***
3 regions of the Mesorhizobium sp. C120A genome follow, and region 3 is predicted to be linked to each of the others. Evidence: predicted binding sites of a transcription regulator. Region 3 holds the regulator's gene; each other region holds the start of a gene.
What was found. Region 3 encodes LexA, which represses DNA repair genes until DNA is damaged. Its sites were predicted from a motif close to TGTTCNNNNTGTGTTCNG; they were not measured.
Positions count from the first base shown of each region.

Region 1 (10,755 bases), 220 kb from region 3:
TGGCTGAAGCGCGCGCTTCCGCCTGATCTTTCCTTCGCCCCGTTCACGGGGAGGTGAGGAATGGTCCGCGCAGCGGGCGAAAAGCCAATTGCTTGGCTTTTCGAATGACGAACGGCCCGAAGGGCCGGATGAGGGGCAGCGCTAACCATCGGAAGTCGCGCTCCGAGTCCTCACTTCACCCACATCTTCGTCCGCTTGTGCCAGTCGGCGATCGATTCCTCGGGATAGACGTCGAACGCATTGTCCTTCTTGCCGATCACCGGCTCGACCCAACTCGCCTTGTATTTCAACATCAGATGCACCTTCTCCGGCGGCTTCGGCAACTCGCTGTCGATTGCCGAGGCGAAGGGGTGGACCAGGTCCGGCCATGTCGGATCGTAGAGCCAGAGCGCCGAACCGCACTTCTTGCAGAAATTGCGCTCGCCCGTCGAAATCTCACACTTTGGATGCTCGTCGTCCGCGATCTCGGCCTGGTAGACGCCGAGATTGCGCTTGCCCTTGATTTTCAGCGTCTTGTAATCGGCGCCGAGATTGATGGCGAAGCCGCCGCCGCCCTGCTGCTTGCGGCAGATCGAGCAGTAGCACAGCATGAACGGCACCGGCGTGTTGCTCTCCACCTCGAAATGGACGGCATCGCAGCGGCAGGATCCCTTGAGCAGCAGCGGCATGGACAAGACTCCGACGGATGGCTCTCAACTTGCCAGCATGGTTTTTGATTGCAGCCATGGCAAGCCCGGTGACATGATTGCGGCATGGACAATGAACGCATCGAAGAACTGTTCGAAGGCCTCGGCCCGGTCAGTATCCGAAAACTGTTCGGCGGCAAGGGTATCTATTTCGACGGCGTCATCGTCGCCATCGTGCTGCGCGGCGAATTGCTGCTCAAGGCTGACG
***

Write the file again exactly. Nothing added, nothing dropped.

3 regions of the Mesorhizobium sp. C120A genome follow, and region 3 is predicted to be linked to each of the others. Evidence: predicted binding sites of a transcription regulator. Region 3 holds the regulator's gene; each other region holds the start of a gene.
What was found. Region 3 encodes LexA, which represses DNA repair genes until DNA is damaged. Its sites were predicted from a motif close to TGTTCNNNNTGTGTTCNG; they were not measured.
Positions count from the first base shown of each region.

Region 1 (10,755 bases), 220 kb from region 3:
TGGCTGAAGCGCGCGCTTCCGCCTGATCTTTCCTTCGCCCCGTTCACGGGGAGGTGAGGAATGGTCCGCGCAGCGGGCGAAAAGCCAATTGCTTGGCTTTTCGAATGACGAACGGCCCGAAGGGCCGGATGAGGGGCAGCGCTAACCATCGGAAGTCGCGCTCCGAGTCCTCACTTCACCCACATCTTCGTCCGCTTGTGCCAGTCGGCGATCGATTCCTCGGGATAGACGTCGAACGCATTGTCCTTCTTGCCGATCACCGGCTCGACCCAACTCGCCTTGTATTTCAACATCAGATGCACCTTCTCCGGCGGCTTCGGCAACTCGCTGTCGATTGCCGAGGCGAAGGGGTGGACCAGGTCCGGCCATGTCGGATCGTAGAGCCAGAGCGCCGAACCGCACTTCTTGCAGAAATTGCGCTCGCCCGTCGAAATCTCACACTTTGGATGCTCGTCGTCCGCGATCTCGGCCTGGTAGACGCCGAGATTGCGCTTGCCCTTGATTTTCAGCGTCTTGTAATCGGCGCCGAGATTGATGGCGAAGCCGCCGCCGCCCTGCTGCTTGCGGCAGATCGAGCAGTAGCACAGCATGAACGGCACCGGCGTGTTGCTCTCCACCTCGAAATGGACGGCATCGCAGCGGCAGGATCCCTTGAGCAGCAGCGGCATGGACAAGACTCCGACGGATGGCTCTCAACTTGCCAGCATGGTTTTTGATTGCAGCCATGGCAAGCCCGGTGACATGATTGCGGCATGGACAATGAACGCATCGAAGAACTGTTCGAAGGCCTCGGCCCGGTCAGTATCCGAAAACTGTTCGGCGGCAAGGGTATCTATTTCGACGGCGTCATCGTCGCCATCGTGCTGCGCGGCGAATTGCTGCTCAAGGCTGACG